Why do executives lie about their education?

Commentary about business and finance.
Oct. 22 2002 3:54 PM

School Lies

Why do so many executives lie about their education?

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In fact, some large corporations today probably conduct more exhaustive background checks on entry-level security guards than they do on CEOs. For even a cursory probe would uncover educational fibs quickly. Companies like Kroll Associates provide a background check for a mere $5,000. A free-lance fact-checker will divine the necessary data for $15 per hour. Given the fact that the unearthing of a suspect educational credential can be costly—Veritas' stock lost nearly $1.14 billion on the news of Lonchar's resignation—it's certainly a worthwhile investment.

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But those who falsely claim the most cherished diplomas rarely escape being found out. Graduates of credential mills like Harvard and Stanford are inordinately jealous of their diplomas and have developed exceptional abilities to ferret out posers. That's why Lonchar's presumption of a Stanford degree was so brazen. Silicon Valley is rotten with Stanford MBAs, and it's a place where discussing school ties is a way for people to break the ice and establish connections. Falsely claiming a Stanford degree on Sand Hill Road is a little like walking around Park Slope, Brooklyn, and trying to pass as a book editor—within a few minutes you'll run into somebody who, with a well-aimed "Do you know?" or "I just had lunch with," can unmask your falsehood.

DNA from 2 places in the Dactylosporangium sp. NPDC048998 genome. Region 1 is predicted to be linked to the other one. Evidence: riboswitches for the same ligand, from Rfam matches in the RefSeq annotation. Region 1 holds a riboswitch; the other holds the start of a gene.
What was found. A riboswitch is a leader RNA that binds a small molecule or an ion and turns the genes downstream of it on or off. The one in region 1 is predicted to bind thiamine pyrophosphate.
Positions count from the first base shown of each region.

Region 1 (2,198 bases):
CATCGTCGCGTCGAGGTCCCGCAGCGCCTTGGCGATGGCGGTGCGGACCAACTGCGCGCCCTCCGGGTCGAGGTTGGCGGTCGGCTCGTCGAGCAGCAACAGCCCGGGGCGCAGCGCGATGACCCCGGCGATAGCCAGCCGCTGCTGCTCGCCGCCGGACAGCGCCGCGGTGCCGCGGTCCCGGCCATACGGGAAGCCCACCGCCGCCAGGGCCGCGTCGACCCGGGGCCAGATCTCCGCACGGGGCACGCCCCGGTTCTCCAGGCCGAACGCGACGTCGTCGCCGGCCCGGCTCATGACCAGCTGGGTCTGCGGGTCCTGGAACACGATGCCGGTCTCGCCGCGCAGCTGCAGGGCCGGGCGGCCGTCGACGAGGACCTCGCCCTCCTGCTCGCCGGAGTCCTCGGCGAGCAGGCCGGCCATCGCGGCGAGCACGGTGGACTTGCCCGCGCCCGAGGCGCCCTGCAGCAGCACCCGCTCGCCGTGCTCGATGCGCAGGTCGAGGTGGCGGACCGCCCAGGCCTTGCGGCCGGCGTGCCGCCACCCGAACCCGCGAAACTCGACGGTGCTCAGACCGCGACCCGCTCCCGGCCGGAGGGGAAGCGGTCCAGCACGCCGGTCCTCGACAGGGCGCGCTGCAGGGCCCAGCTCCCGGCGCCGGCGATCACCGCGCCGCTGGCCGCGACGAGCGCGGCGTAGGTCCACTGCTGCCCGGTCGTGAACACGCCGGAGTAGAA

Self-created entrepreneurs have frequently found it necessary to invent the educational credentials that those in the circles to which they aspire possess effortlessly. Take last century's greatest self-made entrepreneur. Jay Gatsby claimed he was "educated at Oxford, because all my ancestors have been educated there for many years." In his pocket he carried a "souvenir of Oxford days," a photo of himself holding a cricket bat with, among others, the Earl of Dorcaster.

Gatsby's claim to an Oxford education—he may have spent a few months there but certainly didn't have a degree—impressed the book's most significant financier. Meyer Wolfsheim took a shine to Gatsby in part because, as an "Oggsford" man, he was presumed to have important "gonnegtions."

It took a jealous Yalie, Tom Buchanan, who made a "small investigation of his past," to lay bare Gatsby's lie:

'An Oxford man!' He was incredulous. 'Like hell he is! He wears a pink suit. …Oxford, New Mexico,' snorted Tom contemptuously, 'or something like that.'

Daniel Gross is a longtime Slate contributor. His most recent book is Better, Stronger, Faster. Follow him on Twitter.